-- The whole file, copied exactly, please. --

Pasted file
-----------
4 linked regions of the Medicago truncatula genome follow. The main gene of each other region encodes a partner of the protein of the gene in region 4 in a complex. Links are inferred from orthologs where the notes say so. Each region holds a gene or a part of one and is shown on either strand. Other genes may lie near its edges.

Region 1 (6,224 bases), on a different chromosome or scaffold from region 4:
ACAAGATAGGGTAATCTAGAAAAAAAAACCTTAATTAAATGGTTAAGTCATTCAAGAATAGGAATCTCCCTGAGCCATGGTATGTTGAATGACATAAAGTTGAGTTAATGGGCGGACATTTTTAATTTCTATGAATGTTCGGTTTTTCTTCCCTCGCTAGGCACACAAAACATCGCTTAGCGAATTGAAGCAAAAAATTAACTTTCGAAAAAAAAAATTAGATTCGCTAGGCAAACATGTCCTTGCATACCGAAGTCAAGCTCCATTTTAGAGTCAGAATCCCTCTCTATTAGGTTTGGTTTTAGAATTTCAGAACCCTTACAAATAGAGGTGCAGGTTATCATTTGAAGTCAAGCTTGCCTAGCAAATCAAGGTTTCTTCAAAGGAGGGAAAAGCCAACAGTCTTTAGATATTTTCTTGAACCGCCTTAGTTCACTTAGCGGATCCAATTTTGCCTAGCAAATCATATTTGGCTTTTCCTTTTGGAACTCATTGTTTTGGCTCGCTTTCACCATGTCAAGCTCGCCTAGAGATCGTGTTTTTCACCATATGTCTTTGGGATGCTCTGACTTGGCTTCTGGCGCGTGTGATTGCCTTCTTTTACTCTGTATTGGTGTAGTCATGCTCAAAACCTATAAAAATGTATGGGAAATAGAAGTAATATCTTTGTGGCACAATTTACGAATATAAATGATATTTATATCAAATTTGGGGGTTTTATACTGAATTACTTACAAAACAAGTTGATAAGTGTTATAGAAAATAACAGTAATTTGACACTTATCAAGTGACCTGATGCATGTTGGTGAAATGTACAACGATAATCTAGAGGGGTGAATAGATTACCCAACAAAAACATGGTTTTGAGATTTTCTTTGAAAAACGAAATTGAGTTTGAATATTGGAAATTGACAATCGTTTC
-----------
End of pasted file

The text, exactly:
4 linked regions of the Medicago truncatula genome follow. The main gene of each other region encodes a partner of the protein of the gene in region 4 in a complex. Links are inferred from orthologs where the notes say so. Each region holds a gene or a part of one and is shown on either strand. Other genes may lie near its edges.

Region 1 (6,224 bases), on a different chromosome or scaffold from region 4:
ACAAGATAGGGTAATCTAGAAAAAAAAACCTTAATTAAATGGTTAAGTCATTCAAGAATAGGAATCTCCCTGAGCCATGGTATGTTGAATGACATAAAGTTGAGTTAATGGGCGGACATTTTTAATTTCTATGAATGTTCGGTTTTTCTTCCCTCGCTAGGCACACAAAACATCGCTTAGCGAATTGAAGCAAAAAATTAACTTTCGAAAAAAAAAATTAGATTCGCTAGGCAAACATGTCCTTGCATACCGAAGTCAAGCTCCATTTTAGAGTCAGAATCCCTCTCTATTAGGTTTGGTTTTAGAATTTCAGAACCCTTACAAATAGAGGTGCAGGTTATCATTTGAAGTCAAGCTTGCCTAGCAAATCAAGGTTTCTTCAAAGGAGGGAAAAGCCAACAGTCTTTAGATATTTTCTTGAACCGCCTTAGTTCACTTAGCGGATCCAATTTTGCCTAGCAAATCATATTTGGCTTTTCCTTTTGGAACTCATTGTTTTGGCTCGCTTTCACCATGTCAAGCTCGCCTAGAGATCGTGTTTTTCACCATATGTCTTTGGGATGCTCTGACTTGGCTTCTGGCGCGTGTGATTGCCTTCTTTTACTCTGTATTGGTGTAGTCATGCTCAAAACCTATAAAAATGTATGGGAAATAGAAGTAATATCTTTGTGGCACAATTTACGAATATAAATGATATTTATATCAAATTTGGGGGTTTTATACTGAATTACTTACAAAACAAGTTGATAAGTGTTATAGAAAATAACAGTAATTTGACACTTATCAAGTGACCTGATGCATGTTGGTGAAATGTACAACGATAATCTAGAGGGGTGAATAGATTACCCAACAAAAACATGGTTTTGAGATTTTCTTTGAAAAACGAAATTGAGTTTGAATATTGGAAATTGACAATCGTTTC